Tripp and Lane write in such a way that you are unable to escape their exhortations. Even in areas where I thought I had it together they wrote with such biblical and penetrating insight that I discovered my need for change is deep. Yet, at the same time they do not leave you on your own as many self-help books do. This book is the exact opposite of self-help. This book draws you to your knees and therein points you to Jesus. Many books about change and practical living are sub-Christian at best and heretical at worse. This book is unbelievably gospel-saturated. One of the great benefits of this book is that it does not claim to work overnight. Tripp and Lane remind us that biblical change is a lifelong process. What a refreshing rebuke to our "quick-fix" church culture. I love that the authors are real and do not promise more help and faster change the Bible does. Part of the great appeal of this book is that admits that the Christian life is messy. And the hope that it offers is that the God of the universe is in control in the midst of the messiness of life. There are few books that are more needed in our church and culture.
This is one of those must have books. My copy is dog-eared and full of underlines--I have had it for less than a year. I keep going back to this book for sermon illustrations as well as for my own personal growth. Whether you are a pastor or not this book is for you. Unless you are Jesus you need to change. And if you need to change there are few books that will lay a better foundation for change than this one.
How People Change Feb 28, 2009
This is the worst service that I have ever experienced from this site. I ordered How People Change and the corresponding workbook; you received payment (and took it), and I still don't have the workbook. Guys, you're going to have to do better than this.
How People Change . . Dec 12, 2008
It's a great book on how to apply God's Word to our lives.
Highly Recommended! Nov 13, 2008
How People Change is one of the best books I've read this year.
Tripp and Lane believe that the biggest area lacking in Christian counseling today is the gospel. They call this problem the "gospel gap." Too many Christians see the gospel as affecting their past (forgiveness) and their future (hope), but do not understand the practical ways in which the gospel should be brought to bear on their present choices. How People Change seeks to correct "the gospel gap" by providing biblical teaching and and practical instruction.
The opening chapter alone is worth the price of the book. Tripp and Lane believe that our temptation is to seek fullness and fulfillment in something or someone other than Christ. To counter this idolatry, they encourage us to apply the grace of Christ to the everyday details of our lives, not merely the big problems that we face. The rest of the book spells this theme out more clearly - how to apply grace to everyday life.
How People Change avoids moralism. It centers the gospel message, not in abstract terms, but in the story of redemption. Tripp and Lane are big on seeing the gospel within the framework of the biblical Story. They write about the Christian's past and the Christian's future in order to shine light on the Christian's life in the present. Our destination informs our journey.
There are a couple of places where I believe the theological language could be a little more refined. In describing Jesus' crucifixion, the authors write: "The triune God was torn asunder so that we might be united to him and to one another as brothers and sisters in Christ." (69) They interpret Jesus' words on the cross this way: "Why have we been ripped asunder?" I understand the loss of covenant fellowship between Father and Son at the cross. Yet, I am not comfortable with the language that the "perfect unity" that existed between the Trinity being demolished, if even for a time. Do not most theologians see all three members of the Trinity as united in the task of redemption? The authors' description lends itself to the idea that God could somehow be split in his essence and is not careful enough for me.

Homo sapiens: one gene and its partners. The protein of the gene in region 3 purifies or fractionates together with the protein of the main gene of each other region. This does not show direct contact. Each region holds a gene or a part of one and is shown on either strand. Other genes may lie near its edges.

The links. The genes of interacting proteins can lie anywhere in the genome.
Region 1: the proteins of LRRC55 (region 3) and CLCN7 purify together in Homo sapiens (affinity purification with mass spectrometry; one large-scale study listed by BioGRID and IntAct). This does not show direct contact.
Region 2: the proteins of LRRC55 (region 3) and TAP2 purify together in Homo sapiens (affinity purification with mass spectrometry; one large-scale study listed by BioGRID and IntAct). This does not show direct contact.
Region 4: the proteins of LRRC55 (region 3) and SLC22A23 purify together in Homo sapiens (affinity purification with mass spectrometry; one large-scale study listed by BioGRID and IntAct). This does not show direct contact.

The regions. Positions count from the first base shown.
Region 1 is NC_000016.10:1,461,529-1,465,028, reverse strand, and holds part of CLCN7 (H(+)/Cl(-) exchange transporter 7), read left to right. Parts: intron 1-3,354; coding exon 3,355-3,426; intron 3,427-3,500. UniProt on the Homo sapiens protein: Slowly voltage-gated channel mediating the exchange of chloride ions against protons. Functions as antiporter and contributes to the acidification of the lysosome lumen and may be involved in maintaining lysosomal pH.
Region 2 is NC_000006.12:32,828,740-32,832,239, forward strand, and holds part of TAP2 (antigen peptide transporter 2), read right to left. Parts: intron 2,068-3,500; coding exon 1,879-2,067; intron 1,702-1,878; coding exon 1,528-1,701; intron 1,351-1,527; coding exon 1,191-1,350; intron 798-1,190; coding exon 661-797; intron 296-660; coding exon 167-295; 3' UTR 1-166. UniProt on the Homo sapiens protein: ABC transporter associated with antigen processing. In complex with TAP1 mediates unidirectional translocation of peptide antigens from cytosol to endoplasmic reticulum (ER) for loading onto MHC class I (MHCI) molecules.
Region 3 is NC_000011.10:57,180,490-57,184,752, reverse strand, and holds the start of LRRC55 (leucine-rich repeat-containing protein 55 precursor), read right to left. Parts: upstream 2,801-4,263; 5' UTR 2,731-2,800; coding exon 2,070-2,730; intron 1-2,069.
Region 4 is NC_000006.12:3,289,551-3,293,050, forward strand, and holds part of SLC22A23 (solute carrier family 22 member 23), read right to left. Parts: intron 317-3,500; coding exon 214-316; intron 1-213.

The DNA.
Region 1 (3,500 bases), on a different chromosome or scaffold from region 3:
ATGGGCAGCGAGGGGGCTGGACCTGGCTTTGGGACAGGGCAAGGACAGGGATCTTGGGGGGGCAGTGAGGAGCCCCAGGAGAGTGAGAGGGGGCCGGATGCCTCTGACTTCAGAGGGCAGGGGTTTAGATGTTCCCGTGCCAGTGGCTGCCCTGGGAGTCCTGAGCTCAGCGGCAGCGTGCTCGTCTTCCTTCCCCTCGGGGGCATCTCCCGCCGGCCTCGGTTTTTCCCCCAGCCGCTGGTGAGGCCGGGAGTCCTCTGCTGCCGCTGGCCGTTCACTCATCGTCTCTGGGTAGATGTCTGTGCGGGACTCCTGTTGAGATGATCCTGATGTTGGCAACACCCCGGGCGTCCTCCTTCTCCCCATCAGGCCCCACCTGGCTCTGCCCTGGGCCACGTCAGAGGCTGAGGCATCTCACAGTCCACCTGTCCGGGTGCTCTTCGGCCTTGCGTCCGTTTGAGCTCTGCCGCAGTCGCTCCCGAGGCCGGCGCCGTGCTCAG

Another weakness is in the chapter: "Married to Christ." The authors choose to describe individual Christians as being married to Jesus (betrothed is the word they use). But they bypass the church in this chapter. Instead of seeing our marriage to Christ as taking place within the fuller community of faith, they skip the church and talk about the individual being married to Christ. To their credit, by the end of the chapter, they switch the emphasis. In the next chapter, they turn to the community of faith and spend a good amount of time on sanctification within the body of Christ. The rest of the book maintains the right emphasis upon the individual within the context of covenant community. Perhaps that is why the marriage chapter seems out of place. Nowhere does the Bible speak of the individual as being the bride of Christ.
The second half of the book focuses on Heat, Thorns, Cross, and Fruit.
Heat represents the circumstances of life that are beyond our control. Thorns represent those areas of sin that we are easily entangled in. The Cross represents the resources that Christ gives us in our sanctification. Fruit represents the outworking our growth in holiness in tangible ways. I like the way the authors make their case. One of the secondary themes that runs throughout this book is a primary emphasis in the book I am writing for Crossway: we take good things and make them ultimate things. We engage in idolatry whenever take something out of its proper sphere and put it in a place of worship.
How People Change rightly roots our problem in idolatry, not in our lack of self-esteem. We are idolaters at heart. Therefore, the issues must be dealt with at the heart-level.
The authors state their vision for this book:
"Our desire is to see individual Christians and entire churches participate in a ground swell of gospel celebration - a celebration of the amazing grace available to us in Christ."
I believe How People Change is a book that can help churches move in the direction of fulfilling this vision. It is relentlessly biblical, immensely practical, and pastorally helpful. I highly recommend it.